One in 10 women with singleton pregnancies have at least 1 uterine fibroid (UF), according to a prospective cohort study.
The study in the journal BMC Pregnancy Childbirth also found that 7.6% of women with singleton pregnancies have preterm birth (PTB).
However, the prevalence of UFs was comparable for women with preterm and term births: 10.2% vs. 10.3%, respectively.
The study recruited women who were pregnant or planning a pregnancy from communities in 3 states (North Carolina, Tennessee, and Texas) between 2000 and 2012.
The population comprised mostly White (71.5%) and Black, non-Hispanic women (17.4%) from a range of household income and education levels.
Overall, 48% of women were nulliparous and 8.2% reported a prior preterm birth.
In addition, 43.8% of women were overweight or obese at pregnancy onset, but only 3.5% smoked.
Participants underwent a research ultrasound in the first trimester to determine pregnancy dating and to record detailed information about the presence, size, number and location of UFs.
PTB was defined as live birth at less than 37 weeks’ gestation.
After adjusting for race/ethnicity and maternal age, UFs were not linked to an increased risk of PTB: adjusted risk ratio (aRR) 0.88; 95% confidence interval (CI): 0.62 to 1.24.
UFs were also not connected to any clinical subtype of PTB. Furthermore, no UF characteristic or combination of characteristics was associated with risk.
But women who were older than 35, Black or obese were more prone to have UFs. For instance, women in this age bracket were more than 5 times as likely to have UFs than women under the age of 25. Likewise, Black, non-Hispanic women were nearly 3 times as likely to have UFs than White, non-Hispanic women.
The average gestational age at birth for both women with and without UFs was 39 weeks and 2 days (P=.34).
Among PTBs, 88% were late preterm, defined as deliveries occurring for any indication between 34 weeks and 0 days and 36 weeks and 6 days.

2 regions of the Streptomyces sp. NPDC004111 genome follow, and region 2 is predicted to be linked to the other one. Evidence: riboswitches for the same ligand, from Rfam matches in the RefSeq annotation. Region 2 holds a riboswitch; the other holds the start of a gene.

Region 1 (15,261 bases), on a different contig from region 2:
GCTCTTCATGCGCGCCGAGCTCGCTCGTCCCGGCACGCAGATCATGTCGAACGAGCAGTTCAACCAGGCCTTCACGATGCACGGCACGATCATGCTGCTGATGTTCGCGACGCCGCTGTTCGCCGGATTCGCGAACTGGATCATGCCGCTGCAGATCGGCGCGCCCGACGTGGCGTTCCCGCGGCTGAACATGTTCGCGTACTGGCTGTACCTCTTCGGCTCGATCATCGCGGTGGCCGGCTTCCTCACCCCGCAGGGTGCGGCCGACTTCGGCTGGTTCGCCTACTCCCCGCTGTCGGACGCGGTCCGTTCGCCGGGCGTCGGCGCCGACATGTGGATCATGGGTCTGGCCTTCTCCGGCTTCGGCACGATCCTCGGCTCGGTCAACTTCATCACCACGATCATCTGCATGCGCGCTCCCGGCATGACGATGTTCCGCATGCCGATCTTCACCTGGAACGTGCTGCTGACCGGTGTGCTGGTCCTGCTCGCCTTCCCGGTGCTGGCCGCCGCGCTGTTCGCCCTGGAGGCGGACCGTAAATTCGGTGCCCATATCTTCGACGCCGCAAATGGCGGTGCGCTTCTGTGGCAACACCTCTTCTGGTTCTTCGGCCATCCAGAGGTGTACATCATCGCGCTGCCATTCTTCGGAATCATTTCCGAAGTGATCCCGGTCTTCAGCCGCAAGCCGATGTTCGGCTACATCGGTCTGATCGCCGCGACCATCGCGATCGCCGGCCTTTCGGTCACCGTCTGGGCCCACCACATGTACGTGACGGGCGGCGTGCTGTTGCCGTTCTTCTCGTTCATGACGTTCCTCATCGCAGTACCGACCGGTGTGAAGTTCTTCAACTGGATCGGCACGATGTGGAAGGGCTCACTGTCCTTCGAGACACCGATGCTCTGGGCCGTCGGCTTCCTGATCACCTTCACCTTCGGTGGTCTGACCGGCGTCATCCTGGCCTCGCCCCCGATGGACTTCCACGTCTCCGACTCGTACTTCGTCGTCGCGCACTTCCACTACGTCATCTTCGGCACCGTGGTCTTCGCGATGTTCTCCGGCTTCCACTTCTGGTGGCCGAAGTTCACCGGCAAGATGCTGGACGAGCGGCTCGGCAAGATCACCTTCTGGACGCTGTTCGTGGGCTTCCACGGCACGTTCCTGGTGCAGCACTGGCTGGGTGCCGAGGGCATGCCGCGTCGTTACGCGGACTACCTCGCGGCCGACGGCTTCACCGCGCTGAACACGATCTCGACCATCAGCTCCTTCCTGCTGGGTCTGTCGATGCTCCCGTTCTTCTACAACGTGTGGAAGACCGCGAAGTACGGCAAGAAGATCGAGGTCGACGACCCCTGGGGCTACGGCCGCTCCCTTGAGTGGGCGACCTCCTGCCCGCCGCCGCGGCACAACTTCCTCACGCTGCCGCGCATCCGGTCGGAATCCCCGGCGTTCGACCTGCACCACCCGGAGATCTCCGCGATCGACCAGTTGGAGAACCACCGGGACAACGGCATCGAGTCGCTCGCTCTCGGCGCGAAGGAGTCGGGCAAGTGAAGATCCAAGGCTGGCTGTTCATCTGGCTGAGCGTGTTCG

PTB clinical subtype was identified in 60% of cases. PTB was secondary to spontaneous preterm labor in 39.3% of cases, followed by medically indicated delivery for maternal or fetal conditions in 37% of cases, and PTBs after preterm premature rupture of membranes (PPROM) in 23.7% of cases.
The authors did not detect an association between UF presence and medically indicated PTB or spontaneous PTB.
Findings did not change when adjusted for prior PTB.
Because the imaging was performed by experienced clinical sonographers using a detailed protocol to systematically characterize UFs, the current study is an improvement over previous studies that depend on maternal self-report, which fails to capture up to 80% of UFs, according to the authors.
“If fibroids increase risk of preterm birth, the effect is substantially smaller than previous estimates,” they wrote. “Given lack of effect in a large population of women from the general population, rather than higher risk academic tertiary populations previously most studied, we encourage a reconsideration of the clinical impression that presence of fibroids is a major risk factor for preterm birth.”
Sundermann AC, Aldridge TD, Hartmann KE, et al. Uterine fibroids and risk of preterm birth by clinical subtypes: a prospective cohort study. BMC Pregnancy Childbirth. 2021 Aug 17;21(1):560.